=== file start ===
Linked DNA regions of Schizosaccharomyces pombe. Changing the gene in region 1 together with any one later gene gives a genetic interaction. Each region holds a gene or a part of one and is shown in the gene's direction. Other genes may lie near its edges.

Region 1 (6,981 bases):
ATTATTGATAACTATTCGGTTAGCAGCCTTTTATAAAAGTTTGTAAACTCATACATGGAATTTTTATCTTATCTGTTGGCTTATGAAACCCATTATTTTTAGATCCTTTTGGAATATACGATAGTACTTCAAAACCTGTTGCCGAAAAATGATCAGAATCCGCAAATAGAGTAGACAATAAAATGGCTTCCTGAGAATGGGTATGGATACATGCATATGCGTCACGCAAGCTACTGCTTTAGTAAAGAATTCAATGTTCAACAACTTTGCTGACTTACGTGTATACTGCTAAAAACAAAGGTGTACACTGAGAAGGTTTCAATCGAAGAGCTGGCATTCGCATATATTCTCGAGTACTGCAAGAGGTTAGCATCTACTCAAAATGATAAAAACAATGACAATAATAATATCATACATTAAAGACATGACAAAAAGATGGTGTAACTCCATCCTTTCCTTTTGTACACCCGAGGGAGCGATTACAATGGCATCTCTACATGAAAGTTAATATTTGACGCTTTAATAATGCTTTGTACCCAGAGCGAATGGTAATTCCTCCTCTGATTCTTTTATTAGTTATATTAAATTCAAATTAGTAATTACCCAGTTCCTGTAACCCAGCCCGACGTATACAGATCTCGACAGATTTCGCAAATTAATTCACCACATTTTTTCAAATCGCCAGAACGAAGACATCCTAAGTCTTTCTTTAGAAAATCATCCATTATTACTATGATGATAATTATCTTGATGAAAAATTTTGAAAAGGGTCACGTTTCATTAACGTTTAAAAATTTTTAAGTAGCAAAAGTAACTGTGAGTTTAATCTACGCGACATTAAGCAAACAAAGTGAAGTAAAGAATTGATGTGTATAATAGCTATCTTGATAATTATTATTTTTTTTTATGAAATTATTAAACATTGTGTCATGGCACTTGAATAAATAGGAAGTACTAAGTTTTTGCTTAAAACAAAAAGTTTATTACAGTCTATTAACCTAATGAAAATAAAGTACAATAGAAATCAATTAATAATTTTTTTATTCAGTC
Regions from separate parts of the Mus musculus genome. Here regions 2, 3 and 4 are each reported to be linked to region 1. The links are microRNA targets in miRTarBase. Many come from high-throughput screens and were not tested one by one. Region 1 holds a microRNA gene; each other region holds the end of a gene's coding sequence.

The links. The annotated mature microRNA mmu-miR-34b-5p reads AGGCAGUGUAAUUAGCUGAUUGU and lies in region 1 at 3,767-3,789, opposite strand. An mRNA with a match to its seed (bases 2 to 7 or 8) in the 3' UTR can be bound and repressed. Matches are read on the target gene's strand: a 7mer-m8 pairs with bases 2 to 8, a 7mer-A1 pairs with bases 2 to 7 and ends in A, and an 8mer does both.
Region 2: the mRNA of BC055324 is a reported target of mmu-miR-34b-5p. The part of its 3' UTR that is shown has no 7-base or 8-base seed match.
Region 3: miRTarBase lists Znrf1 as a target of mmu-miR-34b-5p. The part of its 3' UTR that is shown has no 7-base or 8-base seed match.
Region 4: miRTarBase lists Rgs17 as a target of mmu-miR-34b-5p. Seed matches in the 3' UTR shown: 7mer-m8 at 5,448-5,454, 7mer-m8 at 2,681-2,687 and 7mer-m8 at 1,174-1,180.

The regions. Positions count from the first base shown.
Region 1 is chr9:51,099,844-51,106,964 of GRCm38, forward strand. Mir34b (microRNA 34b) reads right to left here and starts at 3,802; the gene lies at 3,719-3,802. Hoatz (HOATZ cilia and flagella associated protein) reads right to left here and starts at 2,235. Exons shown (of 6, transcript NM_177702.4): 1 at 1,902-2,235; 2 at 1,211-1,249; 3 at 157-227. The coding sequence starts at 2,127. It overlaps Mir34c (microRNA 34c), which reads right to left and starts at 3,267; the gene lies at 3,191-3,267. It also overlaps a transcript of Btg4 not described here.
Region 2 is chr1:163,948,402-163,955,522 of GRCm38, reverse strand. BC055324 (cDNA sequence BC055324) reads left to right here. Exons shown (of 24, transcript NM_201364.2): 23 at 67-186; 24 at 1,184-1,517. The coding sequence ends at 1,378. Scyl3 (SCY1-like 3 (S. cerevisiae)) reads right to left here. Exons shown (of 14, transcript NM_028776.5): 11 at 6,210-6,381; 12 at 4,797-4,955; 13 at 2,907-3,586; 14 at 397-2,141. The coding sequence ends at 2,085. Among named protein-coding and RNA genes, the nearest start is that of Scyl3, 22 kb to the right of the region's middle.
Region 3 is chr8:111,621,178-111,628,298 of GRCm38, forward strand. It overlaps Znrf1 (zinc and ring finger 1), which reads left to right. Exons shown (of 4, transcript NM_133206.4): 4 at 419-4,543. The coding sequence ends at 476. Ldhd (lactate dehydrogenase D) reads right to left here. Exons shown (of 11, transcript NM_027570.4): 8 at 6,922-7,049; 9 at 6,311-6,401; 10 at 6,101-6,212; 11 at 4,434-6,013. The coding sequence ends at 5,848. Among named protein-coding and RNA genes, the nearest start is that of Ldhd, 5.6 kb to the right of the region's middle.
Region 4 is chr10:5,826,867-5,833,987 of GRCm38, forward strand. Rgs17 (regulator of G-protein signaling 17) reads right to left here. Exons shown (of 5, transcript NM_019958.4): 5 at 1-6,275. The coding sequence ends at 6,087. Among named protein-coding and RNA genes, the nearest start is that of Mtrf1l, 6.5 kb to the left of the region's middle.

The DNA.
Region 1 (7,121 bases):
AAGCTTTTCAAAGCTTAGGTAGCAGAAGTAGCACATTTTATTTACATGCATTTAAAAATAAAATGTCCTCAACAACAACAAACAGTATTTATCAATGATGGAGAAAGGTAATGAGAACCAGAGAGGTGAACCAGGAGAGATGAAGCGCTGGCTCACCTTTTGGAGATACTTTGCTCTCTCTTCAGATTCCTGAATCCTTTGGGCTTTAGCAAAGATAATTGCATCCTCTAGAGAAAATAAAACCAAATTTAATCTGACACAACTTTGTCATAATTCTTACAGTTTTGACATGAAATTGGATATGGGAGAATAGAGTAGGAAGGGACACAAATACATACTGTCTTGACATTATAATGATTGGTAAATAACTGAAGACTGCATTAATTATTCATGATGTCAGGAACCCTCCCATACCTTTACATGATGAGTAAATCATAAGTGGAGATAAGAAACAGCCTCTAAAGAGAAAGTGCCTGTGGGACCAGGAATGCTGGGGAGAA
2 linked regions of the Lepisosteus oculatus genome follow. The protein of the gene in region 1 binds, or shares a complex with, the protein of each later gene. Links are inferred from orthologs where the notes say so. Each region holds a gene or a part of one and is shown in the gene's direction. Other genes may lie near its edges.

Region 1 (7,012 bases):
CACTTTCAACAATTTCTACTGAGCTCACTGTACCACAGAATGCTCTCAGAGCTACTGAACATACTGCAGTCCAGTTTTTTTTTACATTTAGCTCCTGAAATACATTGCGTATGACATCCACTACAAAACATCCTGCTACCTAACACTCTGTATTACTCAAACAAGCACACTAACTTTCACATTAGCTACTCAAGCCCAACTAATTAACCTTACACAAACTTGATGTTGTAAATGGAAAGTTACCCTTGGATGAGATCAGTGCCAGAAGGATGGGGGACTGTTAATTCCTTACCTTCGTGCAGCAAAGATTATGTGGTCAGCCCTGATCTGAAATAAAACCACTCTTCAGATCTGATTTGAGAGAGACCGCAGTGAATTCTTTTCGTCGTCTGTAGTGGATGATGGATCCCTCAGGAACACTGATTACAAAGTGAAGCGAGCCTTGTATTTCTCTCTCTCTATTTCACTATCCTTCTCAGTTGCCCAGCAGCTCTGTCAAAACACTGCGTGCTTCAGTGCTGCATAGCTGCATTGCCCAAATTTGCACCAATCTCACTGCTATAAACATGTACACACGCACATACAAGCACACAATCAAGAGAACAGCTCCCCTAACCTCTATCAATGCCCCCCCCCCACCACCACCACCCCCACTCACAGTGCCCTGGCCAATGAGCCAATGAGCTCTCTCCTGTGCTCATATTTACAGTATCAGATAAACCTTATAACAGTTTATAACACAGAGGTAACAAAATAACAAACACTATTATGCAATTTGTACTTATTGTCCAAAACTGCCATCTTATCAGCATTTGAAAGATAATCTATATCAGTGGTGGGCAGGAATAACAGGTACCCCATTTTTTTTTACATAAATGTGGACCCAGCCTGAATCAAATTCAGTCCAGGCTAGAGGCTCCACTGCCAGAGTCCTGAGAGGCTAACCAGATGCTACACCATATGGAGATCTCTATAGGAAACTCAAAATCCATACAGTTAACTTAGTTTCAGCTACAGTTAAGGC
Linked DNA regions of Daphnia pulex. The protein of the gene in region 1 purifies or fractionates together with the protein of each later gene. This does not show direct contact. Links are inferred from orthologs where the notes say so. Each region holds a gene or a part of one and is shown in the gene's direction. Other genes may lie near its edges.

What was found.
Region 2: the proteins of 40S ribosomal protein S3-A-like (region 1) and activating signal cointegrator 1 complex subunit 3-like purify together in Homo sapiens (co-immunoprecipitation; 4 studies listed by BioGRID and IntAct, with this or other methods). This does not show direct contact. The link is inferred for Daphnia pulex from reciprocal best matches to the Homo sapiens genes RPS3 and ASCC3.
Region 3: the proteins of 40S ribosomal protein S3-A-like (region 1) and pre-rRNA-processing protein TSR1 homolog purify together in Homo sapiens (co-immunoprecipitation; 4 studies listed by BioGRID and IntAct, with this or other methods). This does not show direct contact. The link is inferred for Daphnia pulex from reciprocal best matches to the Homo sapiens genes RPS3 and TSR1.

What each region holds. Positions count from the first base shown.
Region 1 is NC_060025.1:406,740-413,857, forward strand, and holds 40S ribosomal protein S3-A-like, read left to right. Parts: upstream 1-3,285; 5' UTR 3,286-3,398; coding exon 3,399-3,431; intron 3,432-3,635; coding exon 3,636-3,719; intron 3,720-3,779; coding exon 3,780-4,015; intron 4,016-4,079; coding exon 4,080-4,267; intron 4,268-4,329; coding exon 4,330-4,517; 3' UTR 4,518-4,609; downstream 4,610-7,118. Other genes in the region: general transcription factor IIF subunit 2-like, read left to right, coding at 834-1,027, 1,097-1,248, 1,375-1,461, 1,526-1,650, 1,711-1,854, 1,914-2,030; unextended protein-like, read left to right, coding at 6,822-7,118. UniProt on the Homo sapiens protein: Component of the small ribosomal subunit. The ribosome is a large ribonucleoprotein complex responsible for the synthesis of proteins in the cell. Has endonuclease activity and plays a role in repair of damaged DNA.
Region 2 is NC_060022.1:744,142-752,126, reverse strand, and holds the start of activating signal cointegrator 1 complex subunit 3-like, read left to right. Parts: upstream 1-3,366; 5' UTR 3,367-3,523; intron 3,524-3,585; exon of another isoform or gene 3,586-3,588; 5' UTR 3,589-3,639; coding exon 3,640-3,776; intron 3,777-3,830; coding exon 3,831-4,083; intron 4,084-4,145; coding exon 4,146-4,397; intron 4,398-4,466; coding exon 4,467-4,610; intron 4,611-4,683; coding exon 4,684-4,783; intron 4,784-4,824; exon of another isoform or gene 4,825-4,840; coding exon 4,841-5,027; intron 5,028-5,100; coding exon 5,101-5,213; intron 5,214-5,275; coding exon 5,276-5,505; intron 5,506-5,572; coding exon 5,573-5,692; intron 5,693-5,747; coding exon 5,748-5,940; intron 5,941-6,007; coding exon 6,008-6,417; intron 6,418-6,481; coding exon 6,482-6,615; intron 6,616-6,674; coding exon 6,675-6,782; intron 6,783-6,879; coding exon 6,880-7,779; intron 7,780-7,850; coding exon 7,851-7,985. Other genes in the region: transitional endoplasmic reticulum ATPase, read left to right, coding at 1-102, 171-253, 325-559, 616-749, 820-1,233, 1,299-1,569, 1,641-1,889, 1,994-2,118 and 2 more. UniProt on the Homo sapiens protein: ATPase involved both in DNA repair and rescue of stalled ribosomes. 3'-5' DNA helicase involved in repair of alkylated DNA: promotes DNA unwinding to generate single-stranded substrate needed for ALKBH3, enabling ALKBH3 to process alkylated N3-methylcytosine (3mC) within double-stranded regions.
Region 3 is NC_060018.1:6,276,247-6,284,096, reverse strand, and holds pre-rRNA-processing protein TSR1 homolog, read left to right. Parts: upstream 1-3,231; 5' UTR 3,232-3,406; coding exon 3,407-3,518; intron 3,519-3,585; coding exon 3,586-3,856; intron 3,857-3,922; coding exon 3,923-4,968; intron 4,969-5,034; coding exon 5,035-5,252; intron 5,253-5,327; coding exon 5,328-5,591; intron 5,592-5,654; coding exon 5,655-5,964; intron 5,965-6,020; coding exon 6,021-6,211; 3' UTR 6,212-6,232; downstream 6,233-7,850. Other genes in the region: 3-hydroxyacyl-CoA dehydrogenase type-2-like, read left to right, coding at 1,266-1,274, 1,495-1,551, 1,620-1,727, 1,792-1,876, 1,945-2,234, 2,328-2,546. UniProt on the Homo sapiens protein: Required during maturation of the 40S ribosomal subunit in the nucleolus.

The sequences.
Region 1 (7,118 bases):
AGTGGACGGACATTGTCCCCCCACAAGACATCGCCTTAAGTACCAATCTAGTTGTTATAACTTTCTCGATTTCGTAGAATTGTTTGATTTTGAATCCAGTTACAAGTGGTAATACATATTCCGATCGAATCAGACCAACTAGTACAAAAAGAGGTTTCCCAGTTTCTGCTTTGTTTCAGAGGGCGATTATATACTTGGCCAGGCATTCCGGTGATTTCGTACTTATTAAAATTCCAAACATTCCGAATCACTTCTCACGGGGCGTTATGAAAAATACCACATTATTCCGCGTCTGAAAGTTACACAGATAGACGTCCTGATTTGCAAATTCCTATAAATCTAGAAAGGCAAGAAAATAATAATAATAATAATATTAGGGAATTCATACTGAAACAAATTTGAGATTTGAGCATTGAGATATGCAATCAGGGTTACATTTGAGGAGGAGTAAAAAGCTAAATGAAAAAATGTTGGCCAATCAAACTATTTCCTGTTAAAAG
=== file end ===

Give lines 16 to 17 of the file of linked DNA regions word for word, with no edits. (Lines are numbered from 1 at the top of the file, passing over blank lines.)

AAGCTTTTCAAAGCTTAGGTAGCAGAAGTAGCACATTTTATTTACATGCATTTAAAAATAAAATGTCCTCAACAACAACAAACAGTATTTATCAATGATGGAGAAAGGTAATGAGAACCAGAGAGGTGAACCAGGAGAGATGAAGCGCTGGCTCACCTTTTGGAGATACTTTGCTCTCTCTTCAGATTCCTGAATCCTTTGGGCTTTAGCAAAGATAATTGCATCCTCTAGAGAAAATAAAACCAAATTTAATCTGACACAACTTTGTCATAATTCTTACAGTTTTGACATGAAATTGGATATGGGAGAATAGAGTAGGAAGGGACACAAATACATACTGTCTTGACATTATAATGATTGGTAAATAACTGAAGACTGCATTAATTATTCATGATGTCAGGAACCCTCCCATACCTTTACATGATGAGTAAATCATAAGTGGAGATAAGAAACAGCCTCTAAAGAGAAAGTGCCTGTGGGACCAGGAATGCTGGGGAGAA
2 linked regions of the Lepisosteus oculatus genome follow. The protein of the gene in region 1 binds, or shares a complex with, the protein of each later gene. Links are inferred from orthologs where the notes say so. Each region holds a gene or a part of one and is shown in the gene's direction. Other genes may lie near its edges.